With Apple’s roaring success with the app store, the whole industry stampeded to put out their own, and they have been moderately successful or failed. But it is early days! Why did they fail? Because they equally had hoped that one thing and one thing only (just name your bucket of apps an “app store”) would heal the painful failure of the sector in converting otherwise gladly paying users to also using, consuming, contributing to entertainment and information on their mobiles. Now, this overlooked that Apple’s model did not only consist of a storefront. It also consisted of a fairly simple developer programme (with a click-through agreement), a fair(er) revenue share to the developers and unprecedented ease of use in getting to the app of one’s choice. Try and apply this to, say, the launch of Nokia’s Ovi Store

So do users need more than one store? No, not in general. If you can get all you ever need, want or desire from one destination, you don’t need another one. This however becomes a little precarious with a view to monopolizing channels. You would never know if there are not some that are a little more equal than you… So, having Firefox, Chrome, Opera, etc. next to Internet Explorer did the world a ton of good. And having Nokia, Sony Ericsson, the carriers working on alternatives to Apple’s app store is arguably of equal value. Will the user care? It depends on the execution: Google’s superior search algorithms made the old-style catalogue model previously found in search engines superfluous; why do I need to sort something if I have a little fairy that races to get me what I want in no time? So: if I have a bucket that comes with a little fairy, I don’t need long, long supermarket aisles. I’d rather get it home-delivered by the search fairies.

It’s the Usability, stupid!

Now to the key question: separate apps or web? Now in Google’s case, their pleading is somewhat obvious: well, they would, wouldn’t they?

Google, on the other hand, has apps out on most platforms for most of their web services: Be it Gmail (great Blackberry app!), Maps, or – all in one – their iPhone Google app, it comes as an app. And why?

Because it would otherwise be unusable! OK, let me rephrase that: the delivery of browser-based applications through mobile phones suffers some very severe setbacks today, amongst which usability on a small screen, constant connectivity and bandwidth. Whilst the latter two are arguably solvable some time soon, the former is a little trickier: when delivering to a mobile device, you not only have to download all underlying data (graphical assets, etc) but also an interface that works on that device. And because of the small form factor of mobile phones (even in the case of large-screen touchscreen phones like the iPhone), this is likely that your user experience will be significantly worse than on a large screen equipped with mouse, touchpad, etc. Apps can bridge this usability gap, and I would argue that this is precisely why Google is producing them. The underlying content can often (not always) well be delivered from the cloud but the UI of small devices is crucial to their sensibility.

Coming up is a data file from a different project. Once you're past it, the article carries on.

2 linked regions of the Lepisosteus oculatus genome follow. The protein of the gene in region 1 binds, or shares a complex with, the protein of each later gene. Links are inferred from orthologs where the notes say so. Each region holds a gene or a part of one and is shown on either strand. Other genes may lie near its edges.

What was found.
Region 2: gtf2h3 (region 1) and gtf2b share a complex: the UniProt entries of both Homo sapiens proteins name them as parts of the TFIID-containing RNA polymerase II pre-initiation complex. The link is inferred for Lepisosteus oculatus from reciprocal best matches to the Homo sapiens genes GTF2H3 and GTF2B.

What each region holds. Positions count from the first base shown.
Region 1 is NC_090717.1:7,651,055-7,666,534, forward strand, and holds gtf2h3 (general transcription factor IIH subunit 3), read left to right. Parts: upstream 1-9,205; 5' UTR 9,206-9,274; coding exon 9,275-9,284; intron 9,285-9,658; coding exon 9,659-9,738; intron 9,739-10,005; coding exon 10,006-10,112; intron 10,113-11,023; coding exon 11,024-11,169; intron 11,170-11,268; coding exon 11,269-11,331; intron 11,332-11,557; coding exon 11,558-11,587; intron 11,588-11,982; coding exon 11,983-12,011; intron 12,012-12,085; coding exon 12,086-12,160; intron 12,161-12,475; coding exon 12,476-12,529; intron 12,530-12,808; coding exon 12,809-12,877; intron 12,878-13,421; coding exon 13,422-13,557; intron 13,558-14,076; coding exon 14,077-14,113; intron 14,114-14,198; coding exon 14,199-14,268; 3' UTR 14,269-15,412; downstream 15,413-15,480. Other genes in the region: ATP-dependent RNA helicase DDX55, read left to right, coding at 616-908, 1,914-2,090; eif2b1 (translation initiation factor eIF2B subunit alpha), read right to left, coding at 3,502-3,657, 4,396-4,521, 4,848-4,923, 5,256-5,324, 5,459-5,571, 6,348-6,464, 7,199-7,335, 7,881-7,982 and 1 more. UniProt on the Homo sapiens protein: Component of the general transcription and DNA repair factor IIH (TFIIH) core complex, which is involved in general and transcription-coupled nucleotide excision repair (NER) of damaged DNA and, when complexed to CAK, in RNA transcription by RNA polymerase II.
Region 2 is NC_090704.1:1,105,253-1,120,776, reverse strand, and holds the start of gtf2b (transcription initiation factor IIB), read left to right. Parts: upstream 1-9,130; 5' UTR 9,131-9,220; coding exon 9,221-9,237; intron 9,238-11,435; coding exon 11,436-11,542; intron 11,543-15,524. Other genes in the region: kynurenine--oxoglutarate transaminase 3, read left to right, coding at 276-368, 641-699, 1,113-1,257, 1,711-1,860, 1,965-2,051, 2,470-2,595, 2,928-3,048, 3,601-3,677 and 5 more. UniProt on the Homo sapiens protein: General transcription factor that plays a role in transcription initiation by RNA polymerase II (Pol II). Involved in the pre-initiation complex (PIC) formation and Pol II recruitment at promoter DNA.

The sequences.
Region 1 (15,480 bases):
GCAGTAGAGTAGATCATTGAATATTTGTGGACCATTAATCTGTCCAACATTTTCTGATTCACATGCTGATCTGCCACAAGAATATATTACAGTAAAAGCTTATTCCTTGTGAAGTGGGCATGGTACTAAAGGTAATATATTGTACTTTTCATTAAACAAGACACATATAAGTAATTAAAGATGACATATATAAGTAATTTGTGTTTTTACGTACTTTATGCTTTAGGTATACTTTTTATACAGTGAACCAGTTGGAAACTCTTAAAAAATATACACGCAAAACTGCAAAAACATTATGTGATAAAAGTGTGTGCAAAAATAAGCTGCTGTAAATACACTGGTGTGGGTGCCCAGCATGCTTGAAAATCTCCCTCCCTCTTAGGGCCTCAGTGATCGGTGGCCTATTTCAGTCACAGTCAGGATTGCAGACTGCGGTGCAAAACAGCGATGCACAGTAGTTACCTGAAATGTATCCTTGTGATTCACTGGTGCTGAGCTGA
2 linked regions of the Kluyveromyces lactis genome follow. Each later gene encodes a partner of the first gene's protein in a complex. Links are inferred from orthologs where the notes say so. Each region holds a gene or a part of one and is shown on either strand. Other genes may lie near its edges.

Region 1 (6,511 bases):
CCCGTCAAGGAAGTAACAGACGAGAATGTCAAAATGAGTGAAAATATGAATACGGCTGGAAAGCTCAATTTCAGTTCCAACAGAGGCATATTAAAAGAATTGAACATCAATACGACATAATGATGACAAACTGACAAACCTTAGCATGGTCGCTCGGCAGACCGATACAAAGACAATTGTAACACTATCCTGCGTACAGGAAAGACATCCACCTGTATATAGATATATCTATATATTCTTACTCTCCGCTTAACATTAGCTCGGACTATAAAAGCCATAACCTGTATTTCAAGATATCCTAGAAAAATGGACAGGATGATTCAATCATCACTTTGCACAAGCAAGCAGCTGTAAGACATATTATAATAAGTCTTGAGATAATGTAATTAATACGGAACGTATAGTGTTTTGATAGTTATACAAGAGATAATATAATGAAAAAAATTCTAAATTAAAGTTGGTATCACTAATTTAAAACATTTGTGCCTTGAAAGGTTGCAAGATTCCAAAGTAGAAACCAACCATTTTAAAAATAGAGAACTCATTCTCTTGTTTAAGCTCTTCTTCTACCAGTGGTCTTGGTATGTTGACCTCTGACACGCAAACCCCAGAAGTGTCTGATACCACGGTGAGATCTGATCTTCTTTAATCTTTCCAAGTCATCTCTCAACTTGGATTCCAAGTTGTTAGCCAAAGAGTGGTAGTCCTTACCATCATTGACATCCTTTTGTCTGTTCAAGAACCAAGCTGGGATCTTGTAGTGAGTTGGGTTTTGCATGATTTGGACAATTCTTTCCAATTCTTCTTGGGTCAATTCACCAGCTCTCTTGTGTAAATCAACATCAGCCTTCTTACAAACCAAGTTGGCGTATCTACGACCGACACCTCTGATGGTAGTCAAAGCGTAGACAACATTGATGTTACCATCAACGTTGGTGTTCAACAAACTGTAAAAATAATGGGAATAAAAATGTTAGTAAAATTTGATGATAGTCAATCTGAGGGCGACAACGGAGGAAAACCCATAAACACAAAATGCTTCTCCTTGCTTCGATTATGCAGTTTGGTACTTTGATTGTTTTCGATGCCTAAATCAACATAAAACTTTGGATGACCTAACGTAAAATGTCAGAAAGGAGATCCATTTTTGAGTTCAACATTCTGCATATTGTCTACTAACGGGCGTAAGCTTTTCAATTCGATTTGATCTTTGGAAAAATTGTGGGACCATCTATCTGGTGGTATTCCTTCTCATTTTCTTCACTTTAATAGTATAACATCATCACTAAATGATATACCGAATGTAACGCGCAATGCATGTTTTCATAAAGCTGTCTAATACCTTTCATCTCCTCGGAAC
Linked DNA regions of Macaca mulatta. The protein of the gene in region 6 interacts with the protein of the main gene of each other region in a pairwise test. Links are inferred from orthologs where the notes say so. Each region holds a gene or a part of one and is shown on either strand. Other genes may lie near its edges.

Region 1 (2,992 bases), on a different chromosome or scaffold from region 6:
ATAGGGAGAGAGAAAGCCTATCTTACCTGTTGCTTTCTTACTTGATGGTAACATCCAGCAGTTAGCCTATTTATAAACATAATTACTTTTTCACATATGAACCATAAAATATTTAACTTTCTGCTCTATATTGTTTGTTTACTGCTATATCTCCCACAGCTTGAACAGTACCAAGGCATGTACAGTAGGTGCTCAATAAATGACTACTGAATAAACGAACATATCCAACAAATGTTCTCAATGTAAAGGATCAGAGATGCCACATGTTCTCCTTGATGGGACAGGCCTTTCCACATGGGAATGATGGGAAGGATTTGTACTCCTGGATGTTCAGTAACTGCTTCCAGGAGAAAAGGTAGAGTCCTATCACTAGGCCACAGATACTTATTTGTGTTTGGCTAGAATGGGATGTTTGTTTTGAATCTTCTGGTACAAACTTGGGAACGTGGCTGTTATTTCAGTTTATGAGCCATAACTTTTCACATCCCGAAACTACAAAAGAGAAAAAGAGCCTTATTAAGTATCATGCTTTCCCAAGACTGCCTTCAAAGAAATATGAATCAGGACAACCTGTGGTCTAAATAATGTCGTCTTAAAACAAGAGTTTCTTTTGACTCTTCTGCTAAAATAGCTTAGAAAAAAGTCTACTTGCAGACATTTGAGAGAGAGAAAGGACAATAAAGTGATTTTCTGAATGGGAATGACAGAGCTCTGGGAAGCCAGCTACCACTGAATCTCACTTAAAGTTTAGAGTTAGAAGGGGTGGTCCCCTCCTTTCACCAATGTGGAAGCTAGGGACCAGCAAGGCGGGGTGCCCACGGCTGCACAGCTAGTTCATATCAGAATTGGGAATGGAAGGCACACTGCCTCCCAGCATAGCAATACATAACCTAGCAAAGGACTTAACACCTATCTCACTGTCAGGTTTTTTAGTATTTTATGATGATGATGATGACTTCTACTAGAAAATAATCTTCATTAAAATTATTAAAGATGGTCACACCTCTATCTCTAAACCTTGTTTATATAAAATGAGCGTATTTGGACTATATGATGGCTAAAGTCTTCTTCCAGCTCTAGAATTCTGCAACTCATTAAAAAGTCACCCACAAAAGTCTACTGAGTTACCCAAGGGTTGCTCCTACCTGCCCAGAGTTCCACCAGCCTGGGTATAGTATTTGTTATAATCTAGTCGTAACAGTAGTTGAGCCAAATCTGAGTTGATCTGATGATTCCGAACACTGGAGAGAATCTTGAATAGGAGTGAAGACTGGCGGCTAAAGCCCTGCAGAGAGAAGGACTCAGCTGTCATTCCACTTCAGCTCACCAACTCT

With both (mobile) browser technology and handsets improving, the space available for services that can sensibly (and with superior costs) be delivered from the cloud (i.e. through the web) will increase, and steeply. However, there will always be applications that will either be impossible to deliver via the web (name a high-end 3D racing game on the web) or where a specific mobile UI would greatly improve the usability of any service.

It is another question if these will be delivered via flexible widgets or larger, more comprehensive apps (functionally, a lot of apps effectively are covert widgets); this will simply be (and remain) a question on the complexity of any given task and the ease and superior (or not) delivery an app would provide over a browser-based service. There will be an equilibrium between the two but I posit that there will remain large areas where browser-based delivery will not be able to compete with specific applications (that will draw on data from the cloud as well). Incidentally, 58% of Wired readers agree with me (and another 17% don’t care; check the bottom of the article) 😉

This can be seen on the (“normal”) web, too: Google Docs (Google’s online suite of office applications) is, despite a lot of effort and being free to use, an utter underdog to MS Office or Open Office (the only numbers I could find give Google Docs a market share of between 1% and 5%). It is, I think, because downloadable office “apps” are so much more usable (and react instantaneously irrespective of my ISP’s moods) than online services. The complexity of the computing (and – more importantly – the bandwidth necessary to deliver it) is just too overwhelming (see here for a previous post on this).

More evolved mobile apps often are (and/or will be) a hybrid: they offer a front-end that optimizes the data drawn from an online environment for use on a specific mobile device. It will not be an “either/or” but an “and”. Anything else would anyway be so last century!

In Conclusio:

Whenever possible, services will move online because it is cheaper to produce. Whenever necessary, they will be delivered through dedicated apps because it is required to use them!